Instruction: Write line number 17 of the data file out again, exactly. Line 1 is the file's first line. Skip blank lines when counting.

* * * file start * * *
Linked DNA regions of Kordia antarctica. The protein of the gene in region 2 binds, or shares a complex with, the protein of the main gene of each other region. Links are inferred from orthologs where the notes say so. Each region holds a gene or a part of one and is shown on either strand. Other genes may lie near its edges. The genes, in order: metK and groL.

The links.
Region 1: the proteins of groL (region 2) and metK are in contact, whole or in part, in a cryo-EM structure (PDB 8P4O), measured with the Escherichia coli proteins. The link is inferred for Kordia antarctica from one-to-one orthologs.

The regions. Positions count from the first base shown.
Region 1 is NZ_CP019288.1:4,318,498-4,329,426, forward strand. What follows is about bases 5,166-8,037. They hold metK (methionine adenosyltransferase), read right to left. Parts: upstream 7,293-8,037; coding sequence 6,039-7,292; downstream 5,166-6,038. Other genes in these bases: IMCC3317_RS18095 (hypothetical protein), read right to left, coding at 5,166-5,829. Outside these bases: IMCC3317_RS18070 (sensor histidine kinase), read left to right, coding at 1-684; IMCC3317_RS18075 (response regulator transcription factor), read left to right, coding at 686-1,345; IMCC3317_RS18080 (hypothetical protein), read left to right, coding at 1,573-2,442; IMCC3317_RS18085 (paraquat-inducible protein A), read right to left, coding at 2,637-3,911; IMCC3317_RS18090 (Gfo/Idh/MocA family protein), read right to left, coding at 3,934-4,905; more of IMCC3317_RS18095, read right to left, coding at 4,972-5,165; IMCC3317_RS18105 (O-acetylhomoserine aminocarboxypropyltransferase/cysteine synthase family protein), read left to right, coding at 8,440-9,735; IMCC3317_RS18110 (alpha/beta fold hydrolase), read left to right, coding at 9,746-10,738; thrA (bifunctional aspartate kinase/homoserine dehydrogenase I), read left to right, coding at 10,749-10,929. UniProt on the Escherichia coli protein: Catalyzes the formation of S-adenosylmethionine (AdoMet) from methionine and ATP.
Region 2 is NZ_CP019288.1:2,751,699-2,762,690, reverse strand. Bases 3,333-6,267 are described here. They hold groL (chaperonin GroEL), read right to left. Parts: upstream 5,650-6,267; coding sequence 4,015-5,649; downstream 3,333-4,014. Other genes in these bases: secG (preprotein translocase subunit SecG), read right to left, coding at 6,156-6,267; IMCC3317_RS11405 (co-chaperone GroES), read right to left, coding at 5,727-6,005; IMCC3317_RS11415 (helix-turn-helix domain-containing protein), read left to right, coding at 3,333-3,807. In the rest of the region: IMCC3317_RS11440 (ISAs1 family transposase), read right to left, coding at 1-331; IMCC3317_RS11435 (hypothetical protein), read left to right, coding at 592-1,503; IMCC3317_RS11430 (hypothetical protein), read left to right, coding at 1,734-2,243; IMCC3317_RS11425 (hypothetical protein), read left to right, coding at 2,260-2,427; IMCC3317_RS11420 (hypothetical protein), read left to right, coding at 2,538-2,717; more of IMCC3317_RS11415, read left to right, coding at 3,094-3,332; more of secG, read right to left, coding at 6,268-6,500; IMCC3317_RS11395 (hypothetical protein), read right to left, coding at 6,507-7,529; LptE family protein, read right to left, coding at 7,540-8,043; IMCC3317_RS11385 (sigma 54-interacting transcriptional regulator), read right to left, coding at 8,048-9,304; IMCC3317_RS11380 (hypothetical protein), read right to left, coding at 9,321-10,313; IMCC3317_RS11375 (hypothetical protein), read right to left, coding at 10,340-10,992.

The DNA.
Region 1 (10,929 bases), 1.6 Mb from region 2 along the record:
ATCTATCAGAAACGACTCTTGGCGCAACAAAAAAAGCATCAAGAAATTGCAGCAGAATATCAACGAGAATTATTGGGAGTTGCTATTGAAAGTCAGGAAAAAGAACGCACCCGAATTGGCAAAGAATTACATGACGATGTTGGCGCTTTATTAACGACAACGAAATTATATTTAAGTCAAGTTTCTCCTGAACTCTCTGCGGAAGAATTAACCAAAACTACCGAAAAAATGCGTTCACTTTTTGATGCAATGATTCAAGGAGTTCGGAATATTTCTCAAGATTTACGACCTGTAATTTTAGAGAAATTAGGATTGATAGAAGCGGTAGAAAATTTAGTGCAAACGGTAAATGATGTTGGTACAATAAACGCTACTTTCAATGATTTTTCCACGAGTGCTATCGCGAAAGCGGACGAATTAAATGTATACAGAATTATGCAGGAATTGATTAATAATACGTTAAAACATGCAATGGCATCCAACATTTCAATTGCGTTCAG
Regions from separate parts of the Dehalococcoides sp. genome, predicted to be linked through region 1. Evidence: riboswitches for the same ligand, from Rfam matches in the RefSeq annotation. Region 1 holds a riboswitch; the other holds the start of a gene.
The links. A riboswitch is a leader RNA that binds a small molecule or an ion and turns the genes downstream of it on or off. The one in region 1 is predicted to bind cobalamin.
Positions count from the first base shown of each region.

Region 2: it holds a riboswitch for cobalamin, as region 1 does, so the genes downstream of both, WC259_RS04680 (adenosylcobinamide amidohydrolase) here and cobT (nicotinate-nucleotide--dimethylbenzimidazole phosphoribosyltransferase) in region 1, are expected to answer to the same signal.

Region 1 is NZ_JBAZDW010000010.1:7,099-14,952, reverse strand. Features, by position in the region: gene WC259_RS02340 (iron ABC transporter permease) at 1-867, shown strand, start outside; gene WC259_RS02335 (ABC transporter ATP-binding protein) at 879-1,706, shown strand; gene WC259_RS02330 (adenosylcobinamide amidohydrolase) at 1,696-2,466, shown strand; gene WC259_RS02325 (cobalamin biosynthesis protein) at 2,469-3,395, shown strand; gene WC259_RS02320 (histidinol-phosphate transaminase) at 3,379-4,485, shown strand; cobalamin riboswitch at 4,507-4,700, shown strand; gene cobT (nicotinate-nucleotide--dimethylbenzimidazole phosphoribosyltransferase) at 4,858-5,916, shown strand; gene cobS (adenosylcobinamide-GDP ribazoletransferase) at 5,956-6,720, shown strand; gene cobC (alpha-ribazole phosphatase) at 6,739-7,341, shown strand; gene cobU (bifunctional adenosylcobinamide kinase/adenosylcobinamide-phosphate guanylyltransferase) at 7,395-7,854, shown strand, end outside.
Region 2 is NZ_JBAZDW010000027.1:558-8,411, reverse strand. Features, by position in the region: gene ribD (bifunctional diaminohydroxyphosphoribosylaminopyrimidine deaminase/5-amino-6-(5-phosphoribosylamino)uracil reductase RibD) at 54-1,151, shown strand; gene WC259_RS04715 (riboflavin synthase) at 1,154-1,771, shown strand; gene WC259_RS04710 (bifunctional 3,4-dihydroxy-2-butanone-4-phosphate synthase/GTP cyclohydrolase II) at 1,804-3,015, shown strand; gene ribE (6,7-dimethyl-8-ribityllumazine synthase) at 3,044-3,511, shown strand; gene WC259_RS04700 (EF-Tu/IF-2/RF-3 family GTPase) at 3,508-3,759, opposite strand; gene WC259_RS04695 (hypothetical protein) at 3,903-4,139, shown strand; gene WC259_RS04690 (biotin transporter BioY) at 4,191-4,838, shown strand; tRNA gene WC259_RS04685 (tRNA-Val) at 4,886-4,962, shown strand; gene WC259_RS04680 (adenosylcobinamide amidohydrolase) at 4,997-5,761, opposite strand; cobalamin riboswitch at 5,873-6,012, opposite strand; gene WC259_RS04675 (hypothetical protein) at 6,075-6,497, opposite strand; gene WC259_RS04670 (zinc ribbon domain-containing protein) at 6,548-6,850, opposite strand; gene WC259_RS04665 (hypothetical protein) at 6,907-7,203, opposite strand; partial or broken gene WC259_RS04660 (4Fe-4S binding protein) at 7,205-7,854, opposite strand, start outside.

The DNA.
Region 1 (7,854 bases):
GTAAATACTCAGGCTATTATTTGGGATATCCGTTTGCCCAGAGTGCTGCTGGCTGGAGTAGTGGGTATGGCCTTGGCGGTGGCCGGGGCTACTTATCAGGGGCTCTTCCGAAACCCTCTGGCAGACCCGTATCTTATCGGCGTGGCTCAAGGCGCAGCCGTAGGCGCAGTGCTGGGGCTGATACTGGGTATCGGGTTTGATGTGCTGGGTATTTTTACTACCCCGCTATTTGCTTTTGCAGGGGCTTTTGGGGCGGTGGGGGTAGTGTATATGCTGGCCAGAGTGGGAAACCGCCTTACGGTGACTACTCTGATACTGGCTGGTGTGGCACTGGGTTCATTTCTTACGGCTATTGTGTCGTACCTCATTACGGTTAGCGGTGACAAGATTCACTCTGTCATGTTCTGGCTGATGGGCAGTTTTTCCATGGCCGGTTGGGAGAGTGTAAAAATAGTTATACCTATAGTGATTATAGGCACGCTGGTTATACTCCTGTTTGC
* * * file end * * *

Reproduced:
Region 1 (7,854 bases):